Blackmatta asked (requested) me to discuss the differences between these four words:
Hm, I’ll do my best to keep it ‘short and easy’ (she also asked that).
These are all very similar but I will try to explain how I think they are commonly used.
(past participle or adjective)
Arnold: Can he be trusted to do this task for us? (Passive voice)
Bob: Well, he is a trusted friend of mine. (adjective)
Charlie: I trusted him with an important task last year and he didn’t disappoint me. (active voice)
This word is used informally, affectionately, and sometimes jokingly to refer to something that you like a lot because it has never failed you. My trusty car always gets me to my destination!
Girlfriend: Help, help, I’m a damsel in distress! (acting silly with her boyfriend)
Boyfriend: Don’t worry, fair maiden! I will use my trusty sword to slay the dragon and keep you safe! (He’s killed many ‘dragons’ with that ‘sword’.)
Cultural note: If you know the famous duo, the Lone Ranger and his Indian friend Tonto, from an old American western TV series, Tonto always called the Lone Ranger “Kemo Sabe”. Someone once asked him what that meant. He said it meant “Trusty Scout”.
I don’t hear this word used much. It literally means “full of trust”. If you are trustful, then you trust other people, even strangers. Trustful people are often gullible. Don’t be too trustful of strangers. (Usually, we say “Don’t be too trusting of others.”)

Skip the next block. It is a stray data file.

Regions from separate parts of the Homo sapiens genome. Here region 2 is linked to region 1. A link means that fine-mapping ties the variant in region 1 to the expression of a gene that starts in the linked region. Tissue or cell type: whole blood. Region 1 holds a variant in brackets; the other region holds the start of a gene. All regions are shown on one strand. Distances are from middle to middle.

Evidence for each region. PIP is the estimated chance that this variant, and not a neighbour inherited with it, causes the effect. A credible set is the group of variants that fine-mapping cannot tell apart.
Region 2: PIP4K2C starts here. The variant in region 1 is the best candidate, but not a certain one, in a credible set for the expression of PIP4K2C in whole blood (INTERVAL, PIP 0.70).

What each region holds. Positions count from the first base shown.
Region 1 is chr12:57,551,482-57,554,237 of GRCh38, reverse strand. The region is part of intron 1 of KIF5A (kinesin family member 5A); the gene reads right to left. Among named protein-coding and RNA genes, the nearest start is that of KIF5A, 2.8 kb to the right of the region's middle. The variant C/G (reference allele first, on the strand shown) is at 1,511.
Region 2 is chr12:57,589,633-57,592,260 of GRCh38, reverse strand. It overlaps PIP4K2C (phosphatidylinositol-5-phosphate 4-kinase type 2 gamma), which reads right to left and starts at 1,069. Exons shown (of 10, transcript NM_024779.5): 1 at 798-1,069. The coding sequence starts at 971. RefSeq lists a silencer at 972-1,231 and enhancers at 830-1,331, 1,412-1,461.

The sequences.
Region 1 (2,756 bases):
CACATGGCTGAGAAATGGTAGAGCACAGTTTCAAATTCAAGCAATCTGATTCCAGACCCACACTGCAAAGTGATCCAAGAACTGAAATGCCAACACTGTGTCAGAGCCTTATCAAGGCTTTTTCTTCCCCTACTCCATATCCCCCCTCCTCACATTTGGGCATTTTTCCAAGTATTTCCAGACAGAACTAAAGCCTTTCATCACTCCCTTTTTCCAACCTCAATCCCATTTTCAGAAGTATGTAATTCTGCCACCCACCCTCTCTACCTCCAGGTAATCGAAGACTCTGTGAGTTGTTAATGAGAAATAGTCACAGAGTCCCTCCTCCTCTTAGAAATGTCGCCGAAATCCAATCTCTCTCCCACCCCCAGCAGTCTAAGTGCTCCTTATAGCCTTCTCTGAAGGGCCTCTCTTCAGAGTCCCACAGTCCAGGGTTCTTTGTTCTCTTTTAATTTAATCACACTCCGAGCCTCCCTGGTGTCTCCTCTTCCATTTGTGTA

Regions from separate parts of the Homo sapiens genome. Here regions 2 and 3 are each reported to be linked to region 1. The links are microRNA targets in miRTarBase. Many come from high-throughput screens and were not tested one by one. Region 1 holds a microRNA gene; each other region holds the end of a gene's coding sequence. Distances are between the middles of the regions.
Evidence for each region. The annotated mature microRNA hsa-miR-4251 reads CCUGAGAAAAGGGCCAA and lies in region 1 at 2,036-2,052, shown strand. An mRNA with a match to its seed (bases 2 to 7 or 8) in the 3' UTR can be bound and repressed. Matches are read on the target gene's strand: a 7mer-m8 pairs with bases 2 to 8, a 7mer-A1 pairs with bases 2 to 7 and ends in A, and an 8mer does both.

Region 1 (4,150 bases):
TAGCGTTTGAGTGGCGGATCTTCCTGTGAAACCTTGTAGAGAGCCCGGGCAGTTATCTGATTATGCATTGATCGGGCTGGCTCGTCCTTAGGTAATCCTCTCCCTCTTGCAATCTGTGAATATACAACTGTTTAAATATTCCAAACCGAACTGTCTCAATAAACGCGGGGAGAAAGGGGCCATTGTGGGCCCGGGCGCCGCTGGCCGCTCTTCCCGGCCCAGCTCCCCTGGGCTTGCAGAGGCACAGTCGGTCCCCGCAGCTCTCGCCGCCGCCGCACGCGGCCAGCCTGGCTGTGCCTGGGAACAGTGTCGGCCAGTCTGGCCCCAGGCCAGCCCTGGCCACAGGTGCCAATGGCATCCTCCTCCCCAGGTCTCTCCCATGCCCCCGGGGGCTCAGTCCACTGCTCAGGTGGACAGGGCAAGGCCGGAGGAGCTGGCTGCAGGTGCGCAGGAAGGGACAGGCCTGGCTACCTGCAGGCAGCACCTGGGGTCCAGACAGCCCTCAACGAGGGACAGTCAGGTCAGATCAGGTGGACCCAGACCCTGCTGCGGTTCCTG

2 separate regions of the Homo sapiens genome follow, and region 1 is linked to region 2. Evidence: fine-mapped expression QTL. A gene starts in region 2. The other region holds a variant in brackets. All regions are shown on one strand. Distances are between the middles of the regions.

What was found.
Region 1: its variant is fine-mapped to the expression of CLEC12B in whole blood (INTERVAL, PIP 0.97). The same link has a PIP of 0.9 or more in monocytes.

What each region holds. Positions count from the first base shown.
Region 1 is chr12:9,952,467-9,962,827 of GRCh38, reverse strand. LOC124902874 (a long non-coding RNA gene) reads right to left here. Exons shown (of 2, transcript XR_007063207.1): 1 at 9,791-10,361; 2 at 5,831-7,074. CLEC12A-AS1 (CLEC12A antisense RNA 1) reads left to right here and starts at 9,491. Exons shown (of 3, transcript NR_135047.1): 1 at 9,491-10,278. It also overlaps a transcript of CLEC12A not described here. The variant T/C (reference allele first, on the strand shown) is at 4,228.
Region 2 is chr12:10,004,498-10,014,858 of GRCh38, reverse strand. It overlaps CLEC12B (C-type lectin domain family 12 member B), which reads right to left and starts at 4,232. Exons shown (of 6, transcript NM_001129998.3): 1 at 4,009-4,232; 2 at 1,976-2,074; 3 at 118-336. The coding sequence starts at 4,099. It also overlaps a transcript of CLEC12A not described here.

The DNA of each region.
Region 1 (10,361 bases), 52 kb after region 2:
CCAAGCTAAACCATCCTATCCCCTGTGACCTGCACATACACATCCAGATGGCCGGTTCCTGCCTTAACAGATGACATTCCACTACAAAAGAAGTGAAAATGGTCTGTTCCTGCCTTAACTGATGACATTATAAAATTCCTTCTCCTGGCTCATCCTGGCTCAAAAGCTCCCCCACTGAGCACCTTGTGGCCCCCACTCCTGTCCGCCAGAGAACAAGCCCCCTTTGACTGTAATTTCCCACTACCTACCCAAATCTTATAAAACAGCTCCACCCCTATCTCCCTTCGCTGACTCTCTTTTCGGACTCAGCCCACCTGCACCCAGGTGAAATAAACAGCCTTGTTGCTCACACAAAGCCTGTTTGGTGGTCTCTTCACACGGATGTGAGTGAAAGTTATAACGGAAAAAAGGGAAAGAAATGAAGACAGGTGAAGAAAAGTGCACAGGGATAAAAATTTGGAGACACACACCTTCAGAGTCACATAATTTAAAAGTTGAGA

This means dependable or reliable (worthy or deserving of other people’s trust). He is very trustworthy. If he says he didn’t do it, then I believe him.
Arnold: Is your friend trustworthy?
Bob: My trusty friend has never failed me yet, so I would say, yes, he is very trustworthy.
This way of thinking may help you differentiate between these words:
- If we are trustful (or trusting), then we trust others.
(We are full of trust for others.)
- If we are trusted, then others trust us.
- If we are trustworthy, then others should be able to trust us.
(We are worthy of their trust.)
- If we are trusty, then that means we have a good friend who thinks of us affectionately as very reliable and HE calls US his trusty friends. Otherwise, we cannot be trusty outside of this context. (Strong affection is implied in this word).
Cultural note: Americans often add an “ee” sound at the end of a word (as -y or -ie) to add affection. Many times this is done when addressing children but it also applies to close friends. Some examples: Lad => laddie; lass => lassie; son => sonny; dad => daddy; mom => mommy; Pete = Petey; George => Georgie; Joanna => Joannie; sweetheart => sweetie; John => Johnny; bud => buddy. This insight may help you remember how trusty is used.)
Test Your Understanding: (Each word is used twice in these sentences.)
- A _____ person can be depended upon to do the right thing.
- Just when I _____ him the most, he turned around and betrayed me.
- I wrote him a nasty letter using my _____ pen that you gave me for Christmas last year.
- She is too _____ of young handsome men. She has had her heart broken so many times that I have lost count.
- I don’t believe that salesman to be _____. He is just looking to make a buck off of unsuspecting buyers. (get you to spend your money for his benefit)
- I’ve had my _____ coffee cup for over three years. I’ve dropped it at least five times, but it has never broken.
- It’s polite to be _____ of others. Just be careful or they’ll take advantage of you.
(use you unfairly to their benefit)
- I don’t believe that salesman can be _____. He looks shifty to me.